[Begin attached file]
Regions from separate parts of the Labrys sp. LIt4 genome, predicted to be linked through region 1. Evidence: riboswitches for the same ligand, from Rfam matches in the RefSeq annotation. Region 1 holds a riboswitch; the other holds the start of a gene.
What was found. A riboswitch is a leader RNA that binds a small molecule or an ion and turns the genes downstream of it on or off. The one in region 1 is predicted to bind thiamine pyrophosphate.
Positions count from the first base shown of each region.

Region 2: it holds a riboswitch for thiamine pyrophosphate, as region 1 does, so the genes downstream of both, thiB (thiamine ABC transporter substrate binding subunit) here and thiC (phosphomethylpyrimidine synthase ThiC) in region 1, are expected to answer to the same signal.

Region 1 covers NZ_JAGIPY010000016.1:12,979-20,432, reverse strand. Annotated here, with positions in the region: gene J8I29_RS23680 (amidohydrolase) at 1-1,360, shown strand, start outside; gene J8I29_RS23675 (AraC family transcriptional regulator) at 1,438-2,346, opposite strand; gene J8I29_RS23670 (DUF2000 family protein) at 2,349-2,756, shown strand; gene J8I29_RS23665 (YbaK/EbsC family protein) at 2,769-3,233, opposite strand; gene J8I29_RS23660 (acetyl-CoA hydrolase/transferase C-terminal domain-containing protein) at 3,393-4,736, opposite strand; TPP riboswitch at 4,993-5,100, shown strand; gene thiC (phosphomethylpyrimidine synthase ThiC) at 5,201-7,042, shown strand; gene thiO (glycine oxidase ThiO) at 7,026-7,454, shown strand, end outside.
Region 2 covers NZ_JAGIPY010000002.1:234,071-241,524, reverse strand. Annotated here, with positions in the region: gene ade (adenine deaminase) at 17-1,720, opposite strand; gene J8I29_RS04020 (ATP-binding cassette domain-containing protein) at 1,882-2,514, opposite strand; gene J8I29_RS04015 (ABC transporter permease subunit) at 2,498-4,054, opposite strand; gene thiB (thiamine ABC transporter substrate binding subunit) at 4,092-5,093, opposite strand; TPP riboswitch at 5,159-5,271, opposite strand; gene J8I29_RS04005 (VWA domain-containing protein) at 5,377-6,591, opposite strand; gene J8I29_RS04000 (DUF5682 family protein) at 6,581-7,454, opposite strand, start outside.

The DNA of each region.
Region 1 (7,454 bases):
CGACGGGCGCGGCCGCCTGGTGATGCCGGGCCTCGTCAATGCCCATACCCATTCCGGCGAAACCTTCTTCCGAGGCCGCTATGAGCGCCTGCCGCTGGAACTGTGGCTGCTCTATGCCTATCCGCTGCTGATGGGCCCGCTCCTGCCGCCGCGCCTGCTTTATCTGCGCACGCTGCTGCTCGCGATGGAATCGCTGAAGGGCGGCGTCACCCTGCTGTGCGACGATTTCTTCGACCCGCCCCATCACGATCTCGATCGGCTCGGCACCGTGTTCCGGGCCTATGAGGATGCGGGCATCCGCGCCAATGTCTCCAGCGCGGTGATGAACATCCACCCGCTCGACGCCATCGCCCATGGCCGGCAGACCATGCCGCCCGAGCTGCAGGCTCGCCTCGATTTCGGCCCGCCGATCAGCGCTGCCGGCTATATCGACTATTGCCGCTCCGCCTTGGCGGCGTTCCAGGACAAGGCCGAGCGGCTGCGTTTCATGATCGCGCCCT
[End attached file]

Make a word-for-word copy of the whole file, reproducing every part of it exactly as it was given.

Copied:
Regions from separate parts of the Labrys sp. LIt4 genome, predicted to be linked through region 1. Evidence: riboswitches for the same ligand, from Rfam matches in the RefSeq annotation. Region 1 holds a riboswitch; the other holds the start of a gene.
What was found. A riboswitch is a leader RNA that binds a small molecule or an ion and turns the genes downstream of it on or off. The one in region 1 is predicted to bind thiamine pyrophosphate.
Positions count from the first base shown of each region.

Region 2: it holds a riboswitch for thiamine pyrophosphate, as region 1 does, so the genes downstream of both, thiB (thiamine ABC transporter substrate binding subunit) here and thiC (phosphomethylpyrimidine synthase ThiC) in region 1, are expected to answer to the same signal.

Region 1 covers NZ_JAGIPY010000016.1:12,979-20,432, reverse strand. Annotated here, with positions in the region: gene J8I29_RS23680 (amidohydrolase) at 1-1,360, shown strand, start outside; gene J8I29_RS23675 (AraC family transcriptional regulator) at 1,438-2,346, opposite strand; gene J8I29_RS23670 (DUF2000 family protein) at 2,349-2,756, shown strand; gene J8I29_RS23665 (YbaK/EbsC family protein) at 2,769-3,233, opposite strand; gene J8I29_RS23660 (acetyl-CoA hydrolase/transferase C-terminal domain-containing protein) at 3,393-4,736, opposite strand; TPP riboswitch at 4,993-5,100, shown strand; gene thiC (phosphomethylpyrimidine synthase ThiC) at 5,201-7,042, shown strand; gene thiO (glycine oxidase ThiO) at 7,026-7,454, shown strand, end outside.
Region 2 covers NZ_JAGIPY010000002.1:234,071-241,524, reverse strand. Annotated here, with positions in the region: gene ade (adenine deaminase) at 17-1,720, opposite strand; gene J8I29_RS04020 (ATP-binding cassette domain-containing protein) at 1,882-2,514, opposite strand; gene J8I29_RS04015 (ABC transporter permease subunit) at 2,498-4,054, opposite strand; gene thiB (thiamine ABC transporter substrate binding subunit) at 4,092-5,093, opposite strand; TPP riboswitch at 5,159-5,271, opposite strand; gene J8I29_RS04005 (VWA domain-containing protein) at 5,377-6,591, opposite strand; gene J8I29_RS04000 (DUF5682 family protein) at 6,581-7,454, opposite strand, start outside.

The DNA of each region.
Region 1 (7,454 bases):
CGACGGGCGCGGCCGCCTGGTGATGCCGGGCCTCGTCAATGCCCATACCCATTCCGGCGAAACCTTCTTCCGAGGCCGCTATGAGCGCCTGCCGCTGGAACTGTGGCTGCTCTATGCCTATCCGCTGCTGATGGGCCCGCTCCTGCCGCCGCGCCTGCTTTATCTGCGCACGCTGCTGCTCGCGATGGAATCGCTGAAGGGCGGCGTCACCCTGCTGTGCGACGATTTCTTCGACCCGCCCCATCACGATCTCGATCGGCTCGGCACCGTGTTCCGGGCCTATGAGGATGCGGGCATCCGCGCCAATGTCTCCAGCGCGGTGATGAACATCCACCCGCTCGACGCCATCGCCCATGGCCGGCAGACCATGCCGCCCGAGCTGCAGGCTCGCCTCGATTTCGGCCCGCCGATCAGCGCTGCCGGCTATATCGACTATTGCCGCTCCGCCTTGGCGGCGTTCCAGGACAAGGCCGAGCGGCTGCGTTTCATGATCGCGCCCT